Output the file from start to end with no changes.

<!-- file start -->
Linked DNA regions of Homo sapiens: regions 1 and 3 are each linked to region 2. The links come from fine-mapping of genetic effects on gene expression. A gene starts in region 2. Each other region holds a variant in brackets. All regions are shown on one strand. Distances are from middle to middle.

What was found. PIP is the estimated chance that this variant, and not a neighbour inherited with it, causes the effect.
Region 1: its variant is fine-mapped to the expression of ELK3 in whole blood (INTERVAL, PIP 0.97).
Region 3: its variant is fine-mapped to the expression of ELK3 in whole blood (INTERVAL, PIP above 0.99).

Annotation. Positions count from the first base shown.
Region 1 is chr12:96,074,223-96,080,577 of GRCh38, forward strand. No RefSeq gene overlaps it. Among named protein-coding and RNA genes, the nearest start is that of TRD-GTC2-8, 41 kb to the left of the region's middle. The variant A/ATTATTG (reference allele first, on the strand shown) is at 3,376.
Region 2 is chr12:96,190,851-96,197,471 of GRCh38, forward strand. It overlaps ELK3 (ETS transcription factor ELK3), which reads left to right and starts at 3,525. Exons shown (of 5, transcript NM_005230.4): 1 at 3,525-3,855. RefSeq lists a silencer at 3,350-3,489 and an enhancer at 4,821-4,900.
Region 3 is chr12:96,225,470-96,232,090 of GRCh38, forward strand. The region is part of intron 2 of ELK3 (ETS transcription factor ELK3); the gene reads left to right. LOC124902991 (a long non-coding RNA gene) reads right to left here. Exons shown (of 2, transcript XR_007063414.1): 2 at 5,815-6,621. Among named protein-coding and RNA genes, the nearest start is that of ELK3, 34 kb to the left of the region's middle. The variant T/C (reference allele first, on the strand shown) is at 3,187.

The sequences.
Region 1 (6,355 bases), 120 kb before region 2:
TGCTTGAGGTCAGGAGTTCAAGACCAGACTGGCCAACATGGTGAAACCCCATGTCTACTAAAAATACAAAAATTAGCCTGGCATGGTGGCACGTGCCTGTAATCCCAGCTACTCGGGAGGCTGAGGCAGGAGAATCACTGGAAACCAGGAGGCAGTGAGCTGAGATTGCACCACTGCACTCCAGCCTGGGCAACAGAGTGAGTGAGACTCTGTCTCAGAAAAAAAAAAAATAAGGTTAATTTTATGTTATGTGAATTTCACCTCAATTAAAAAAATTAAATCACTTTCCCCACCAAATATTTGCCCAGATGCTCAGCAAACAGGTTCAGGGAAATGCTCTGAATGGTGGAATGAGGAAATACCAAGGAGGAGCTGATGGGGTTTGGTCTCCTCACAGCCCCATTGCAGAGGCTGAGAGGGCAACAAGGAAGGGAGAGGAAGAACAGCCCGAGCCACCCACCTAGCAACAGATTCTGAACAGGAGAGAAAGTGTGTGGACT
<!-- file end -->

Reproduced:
Linked DNA regions of Homo sapiens: regions 1 and 3 are each linked to region 2. The links come from fine-mapping of genetic effects on gene expression. A gene starts in region 2. Each other region holds a variant in brackets. All regions are shown on one strand. Distances are from middle to middle.

What was found. PIP is the estimated chance that this variant, and not a neighbour inherited with it, causes the effect.
Region 1: its variant is fine-mapped to the expression of ELK3 in whole blood (INTERVAL, PIP 0.97).
Region 3: its variant is fine-mapped to the expression of ELK3 in whole blood (INTERVAL, PIP above 0.99).

Annotation. Positions count from the first base shown.
Region 1 is chr12:96,074,223-96,080,577 of GRCh38, forward strand. No RefSeq gene overlaps it. Among named protein-coding and RNA genes, the nearest start is that of TRD-GTC2-8, 41 kb to the left of the region's middle. The variant A/ATTATTG (reference allele first, on the strand shown) is at 3,376.
Region 2 is chr12:96,190,851-96,197,471 of GRCh38, forward strand. It overlaps ELK3 (ETS transcription factor ELK3), which reads left to right and starts at 3,525. Exons shown (of 5, transcript NM_005230.4): 1 at 3,525-3,855. RefSeq lists a silencer at 3,350-3,489 and an enhancer at 4,821-4,900.
Region 3 is chr12:96,225,470-96,232,090 of GRCh38, forward strand. The region is part of intron 2 of ELK3 (ETS transcription factor ELK3); the gene reads left to right. LOC124902991 (a long non-coding RNA gene) reads right to left here. Exons shown (of 2, transcript XR_007063414.1): 2 at 5,815-6,621. Among named protein-coding and RNA genes, the nearest start is that of ELK3, 34 kb to the left of the region's middle. The variant T/C (reference allele first, on the strand shown) is at 3,187.

The sequences.
Region 1 (6,355 bases), 120 kb before region 2:
TGCTTGAGGTCAGGAGTTCAAGACCAGACTGGCCAACATGGTGAAACCCCATGTCTACTAAAAATACAAAAATTAGCCTGGCATGGTGGCACGTGCCTGTAATCCCAGCTACTCGGGAGGCTGAGGCAGGAGAATCACTGGAAACCAGGAGGCAGTGAGCTGAGATTGCACCACTGCACTCCAGCCTGGGCAACAGAGTGAGTGAGACTCTGTCTCAGAAAAAAAAAAAATAAGGTTAATTTTATGTTATGTGAATTTCACCTCAATTAAAAAAATTAAATCACTTTCCCCACCAAATATTTGCCCAGATGCTCAGCAAACAGGTTCAGGGAAATGCTCTGAATGGTGGAATGAGGAAATACCAAGGAGGAGCTGATGGGGTTTGGTCTCCTCACAGCCCCATTGCAGAGGCTGAGAGGGCAACAAGGAAGGGAGAGGAAGAACAGCCCGAGCCACCCACCTAGCAACAGATTCTGAACAGGAGAGAAAGTGTGTGGACT